Offaly County Council defends Tullamore streetscape amid criticism

Justin Kelly


Justin Kelly


Offaly County Council defends Tullamore streetscape amid criticism

Offaly County Council defends Tullamore streetscape amid criticism

Tullamore District Engineer with Offaly County Council, John Connelly, has defended the ongoing Tullamore streetscape works amid criticism from the public and a number of local councillors.

Cllrs Sean O'Brien and Ken Smollen both vocally criticised the works last week while paramedics expressed concern that the finished roadways would be too narrow to allow drivers make space for passing ambulances. 

Speaking to the Offaly Express at the weekend, Mr Connolly said: "There is inevitable disruption to normal traffic flows during road works.

He insisted that the design of the temporary traffic management during the street enhancement works in Tullamore is in accordance with Department of Transport guidelines and manuals.

"The design philosophy is to rebalance the allocation of road space among the various road users, giving a greater emphasis to pedestrian traffic and safety than would has been the case in previous guidance," he continued.

"While sections of the route through the town are operating a one-way system during the works these will all revert to two- way operation on completion of the works. Hence the opportunity for traffic to give way to emergency vehicles will remain as previously," Mr Connolly stated.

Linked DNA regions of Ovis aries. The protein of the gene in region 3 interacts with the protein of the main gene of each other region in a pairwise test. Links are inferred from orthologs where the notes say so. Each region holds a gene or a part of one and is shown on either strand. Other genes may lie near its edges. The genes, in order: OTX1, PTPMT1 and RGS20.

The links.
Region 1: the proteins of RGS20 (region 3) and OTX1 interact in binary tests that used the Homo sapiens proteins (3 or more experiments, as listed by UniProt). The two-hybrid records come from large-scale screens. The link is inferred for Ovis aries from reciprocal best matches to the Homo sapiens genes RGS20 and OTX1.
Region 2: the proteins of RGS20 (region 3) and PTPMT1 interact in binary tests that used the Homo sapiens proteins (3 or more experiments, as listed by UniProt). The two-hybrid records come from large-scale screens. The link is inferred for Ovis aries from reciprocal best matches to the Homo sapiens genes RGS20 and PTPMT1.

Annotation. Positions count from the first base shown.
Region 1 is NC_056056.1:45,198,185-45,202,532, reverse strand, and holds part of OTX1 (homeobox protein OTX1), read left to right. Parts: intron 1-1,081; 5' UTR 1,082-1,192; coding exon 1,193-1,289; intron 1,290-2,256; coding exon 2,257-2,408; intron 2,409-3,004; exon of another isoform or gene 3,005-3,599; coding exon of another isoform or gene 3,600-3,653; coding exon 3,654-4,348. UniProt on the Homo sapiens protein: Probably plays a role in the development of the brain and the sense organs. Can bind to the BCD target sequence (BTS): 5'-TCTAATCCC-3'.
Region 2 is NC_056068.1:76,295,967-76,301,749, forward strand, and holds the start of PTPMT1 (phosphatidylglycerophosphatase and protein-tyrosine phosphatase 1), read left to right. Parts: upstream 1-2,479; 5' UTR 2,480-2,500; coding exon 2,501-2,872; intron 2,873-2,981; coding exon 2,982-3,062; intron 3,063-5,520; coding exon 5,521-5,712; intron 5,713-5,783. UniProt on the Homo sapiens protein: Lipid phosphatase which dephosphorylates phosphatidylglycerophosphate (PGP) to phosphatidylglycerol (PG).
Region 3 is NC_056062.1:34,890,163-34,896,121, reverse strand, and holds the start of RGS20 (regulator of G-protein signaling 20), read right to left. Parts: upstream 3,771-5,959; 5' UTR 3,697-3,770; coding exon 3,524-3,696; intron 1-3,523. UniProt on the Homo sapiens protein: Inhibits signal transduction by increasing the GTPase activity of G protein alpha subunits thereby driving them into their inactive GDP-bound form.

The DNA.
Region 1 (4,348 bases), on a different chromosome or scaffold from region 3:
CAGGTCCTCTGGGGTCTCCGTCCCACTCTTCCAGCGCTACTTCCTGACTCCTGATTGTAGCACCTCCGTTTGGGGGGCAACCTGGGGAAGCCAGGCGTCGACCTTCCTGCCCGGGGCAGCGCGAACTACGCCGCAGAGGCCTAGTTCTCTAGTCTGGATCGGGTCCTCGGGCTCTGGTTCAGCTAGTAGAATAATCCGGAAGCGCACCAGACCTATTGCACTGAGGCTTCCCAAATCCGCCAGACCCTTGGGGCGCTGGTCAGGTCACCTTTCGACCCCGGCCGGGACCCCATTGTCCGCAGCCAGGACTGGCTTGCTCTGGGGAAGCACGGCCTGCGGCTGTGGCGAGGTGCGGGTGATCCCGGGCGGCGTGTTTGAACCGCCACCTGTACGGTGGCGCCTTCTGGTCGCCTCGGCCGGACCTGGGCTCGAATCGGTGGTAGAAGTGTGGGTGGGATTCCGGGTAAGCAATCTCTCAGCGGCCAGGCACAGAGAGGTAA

When questioned about the longterm concerns of paramedics due to the decreasing road space for other vehicles to make way for emergency services, he continued:

"Certainly at some areas though the streetscape the footpaths have been widened and the carriageway narrowed. This is justified because it allows improved comfort for pedestrians in areas of heavy footfall in the town centre; for example, wheelchair users or people with prams or groups can pass each other without having to step into the carriageway.

"The carriageway, though narrowed, is nevertheless more than adequate for two-way traffic, and in places, on-street parking. A narrower carriageway has the added value of calming traffic as does tighter corner radii.

"As there is always a constraint in terms of available road space there is a design decision to be made as to how best allocate the space among competing uses," he concluded.

The works are ongoing and are due to finish in the coming months.